The Employees

Theo: Everyone at Theo is friendly and open. All three times I’ve been there, they’ve engaged me in conversation, shared their favorite chocolates and been very helpful with my questions. The tour guide was open, funny, genuine and clearly very knowledgeable about chocolate and their policies.

TCHO: The employees seemed friendly; they didn’t engage with me more than asking for my name to cross my name off the list, but they definitely weren’t unfriendly by any meals. Our tour guide was very knowledgeable about the TCHO brand and their history – slightly less knowledgeable about chocolate itself and the details of some of their processes.  Again, TCHO is much newer, so their employees are on more of a learning curve as well.

The Tour

Theo: At Theo, the tour starts with everyone sitting in a room and a presentation from the tour guide on how their chocolate is sourced, the steps it goes through for processing, and their commitment to sustainability and human rights. Pictures and samples are passed around as the guide leads the discussion. After the discussion, the guide led us into the factory and showed us all of the equipment and explained in detail how it all works. We were allowed to take photos and ask questions. The other employees we saw working seemed engaged and smiling and happy to be there. The tour ends back where it starts with more samples and time for Q and A.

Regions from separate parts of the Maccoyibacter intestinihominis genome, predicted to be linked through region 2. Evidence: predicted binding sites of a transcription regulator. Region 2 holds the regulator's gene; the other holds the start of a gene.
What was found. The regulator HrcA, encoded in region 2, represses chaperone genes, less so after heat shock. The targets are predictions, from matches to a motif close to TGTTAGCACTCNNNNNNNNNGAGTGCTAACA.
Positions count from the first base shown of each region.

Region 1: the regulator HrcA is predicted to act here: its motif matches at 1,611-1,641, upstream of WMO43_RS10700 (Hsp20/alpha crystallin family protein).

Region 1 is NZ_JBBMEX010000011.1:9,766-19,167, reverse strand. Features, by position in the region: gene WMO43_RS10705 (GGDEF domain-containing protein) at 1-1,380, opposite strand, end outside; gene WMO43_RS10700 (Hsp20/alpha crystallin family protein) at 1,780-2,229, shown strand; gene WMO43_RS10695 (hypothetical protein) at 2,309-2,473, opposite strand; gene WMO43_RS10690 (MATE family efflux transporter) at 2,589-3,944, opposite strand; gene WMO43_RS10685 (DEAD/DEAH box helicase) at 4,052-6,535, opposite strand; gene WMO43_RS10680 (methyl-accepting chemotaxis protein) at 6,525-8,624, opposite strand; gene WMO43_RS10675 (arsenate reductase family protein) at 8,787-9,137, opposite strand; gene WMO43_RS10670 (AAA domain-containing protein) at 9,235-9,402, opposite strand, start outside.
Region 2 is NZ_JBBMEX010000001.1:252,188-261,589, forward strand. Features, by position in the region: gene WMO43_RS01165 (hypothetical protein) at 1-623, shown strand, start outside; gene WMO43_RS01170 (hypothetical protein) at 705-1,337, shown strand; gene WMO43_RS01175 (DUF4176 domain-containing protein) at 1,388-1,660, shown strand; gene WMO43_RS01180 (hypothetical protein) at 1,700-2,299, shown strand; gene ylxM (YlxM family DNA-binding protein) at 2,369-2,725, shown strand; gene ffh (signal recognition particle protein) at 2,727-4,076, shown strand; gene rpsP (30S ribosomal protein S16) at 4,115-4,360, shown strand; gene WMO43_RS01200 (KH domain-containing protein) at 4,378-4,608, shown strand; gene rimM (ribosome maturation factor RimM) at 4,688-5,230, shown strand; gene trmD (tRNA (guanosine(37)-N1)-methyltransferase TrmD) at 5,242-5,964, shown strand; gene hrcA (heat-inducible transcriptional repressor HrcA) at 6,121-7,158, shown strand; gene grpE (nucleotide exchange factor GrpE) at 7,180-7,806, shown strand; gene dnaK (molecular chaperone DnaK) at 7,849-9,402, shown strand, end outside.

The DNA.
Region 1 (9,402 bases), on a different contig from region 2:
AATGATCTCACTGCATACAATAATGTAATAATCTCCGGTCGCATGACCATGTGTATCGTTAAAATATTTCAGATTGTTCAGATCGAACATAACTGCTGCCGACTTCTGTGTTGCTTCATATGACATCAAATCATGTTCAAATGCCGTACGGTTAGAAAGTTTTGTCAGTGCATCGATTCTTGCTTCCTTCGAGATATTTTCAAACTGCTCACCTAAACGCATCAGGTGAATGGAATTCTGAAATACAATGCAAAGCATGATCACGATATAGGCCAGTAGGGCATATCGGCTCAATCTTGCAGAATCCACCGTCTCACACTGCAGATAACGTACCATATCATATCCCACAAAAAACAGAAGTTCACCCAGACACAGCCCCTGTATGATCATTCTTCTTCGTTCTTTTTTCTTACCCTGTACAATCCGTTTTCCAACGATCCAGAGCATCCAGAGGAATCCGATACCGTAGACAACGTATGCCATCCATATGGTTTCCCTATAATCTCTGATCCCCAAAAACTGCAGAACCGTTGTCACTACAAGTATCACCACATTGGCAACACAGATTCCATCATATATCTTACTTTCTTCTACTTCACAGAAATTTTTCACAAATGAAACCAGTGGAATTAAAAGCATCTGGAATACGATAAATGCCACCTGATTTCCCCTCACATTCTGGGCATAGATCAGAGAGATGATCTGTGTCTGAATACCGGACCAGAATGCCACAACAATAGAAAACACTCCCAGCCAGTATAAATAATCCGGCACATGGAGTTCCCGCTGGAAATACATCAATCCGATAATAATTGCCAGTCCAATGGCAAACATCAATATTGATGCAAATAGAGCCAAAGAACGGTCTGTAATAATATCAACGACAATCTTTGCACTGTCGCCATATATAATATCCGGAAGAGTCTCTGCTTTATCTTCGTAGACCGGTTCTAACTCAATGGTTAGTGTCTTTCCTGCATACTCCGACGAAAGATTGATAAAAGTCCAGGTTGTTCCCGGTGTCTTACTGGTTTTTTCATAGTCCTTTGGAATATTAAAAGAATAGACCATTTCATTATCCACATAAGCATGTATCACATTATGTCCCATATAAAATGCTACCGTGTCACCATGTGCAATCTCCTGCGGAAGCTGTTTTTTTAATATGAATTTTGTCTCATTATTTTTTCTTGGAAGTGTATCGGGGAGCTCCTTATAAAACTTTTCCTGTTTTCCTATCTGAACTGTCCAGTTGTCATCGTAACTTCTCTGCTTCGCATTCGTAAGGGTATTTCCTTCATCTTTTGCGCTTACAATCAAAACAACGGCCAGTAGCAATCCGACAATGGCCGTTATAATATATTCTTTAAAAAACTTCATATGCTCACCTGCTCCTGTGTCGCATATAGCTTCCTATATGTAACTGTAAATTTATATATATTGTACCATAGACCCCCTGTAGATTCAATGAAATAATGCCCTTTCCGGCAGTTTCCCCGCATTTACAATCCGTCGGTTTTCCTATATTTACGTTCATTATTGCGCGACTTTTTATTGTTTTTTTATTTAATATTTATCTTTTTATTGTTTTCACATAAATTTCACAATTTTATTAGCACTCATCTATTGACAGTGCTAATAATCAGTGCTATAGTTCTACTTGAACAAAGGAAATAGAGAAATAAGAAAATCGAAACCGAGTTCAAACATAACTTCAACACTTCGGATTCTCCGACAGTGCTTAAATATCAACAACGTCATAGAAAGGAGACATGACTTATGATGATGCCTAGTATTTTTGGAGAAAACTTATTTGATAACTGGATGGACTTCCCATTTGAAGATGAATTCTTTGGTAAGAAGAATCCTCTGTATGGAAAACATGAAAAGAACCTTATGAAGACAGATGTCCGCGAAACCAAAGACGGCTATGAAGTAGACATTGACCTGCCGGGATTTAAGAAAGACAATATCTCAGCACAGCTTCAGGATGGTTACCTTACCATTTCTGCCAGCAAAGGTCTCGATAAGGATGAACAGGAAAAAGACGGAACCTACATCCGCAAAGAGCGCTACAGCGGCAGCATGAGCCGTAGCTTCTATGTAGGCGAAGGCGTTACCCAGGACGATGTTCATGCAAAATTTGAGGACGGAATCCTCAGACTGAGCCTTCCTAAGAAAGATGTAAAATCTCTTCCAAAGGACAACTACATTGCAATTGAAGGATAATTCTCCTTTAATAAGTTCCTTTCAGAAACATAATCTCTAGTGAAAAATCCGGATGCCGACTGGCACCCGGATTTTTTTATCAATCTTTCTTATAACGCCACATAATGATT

TCHO: First off, one major perk of the TCHO tour is that it’s free. The TCHO tour starts sitting on bleacher style seats for a very well done and dynamic video. Many of the people behind TCHO are techies, and it definitely shows. The video focuses strongly on how the TCHO brand was created and how they maintain it. For example, TCHO has a beta testing program where they send bags of different batches of chocolate to taste testers to rate and review. That’s much different than Theo that doesn’t engage much with the public in the creation of their chocolates. The actual packaging was also a major component of the video. A great deal of thought and effort was put into their packaging because they feel the packaging is a big part of the chocolate experience and they want to get it right.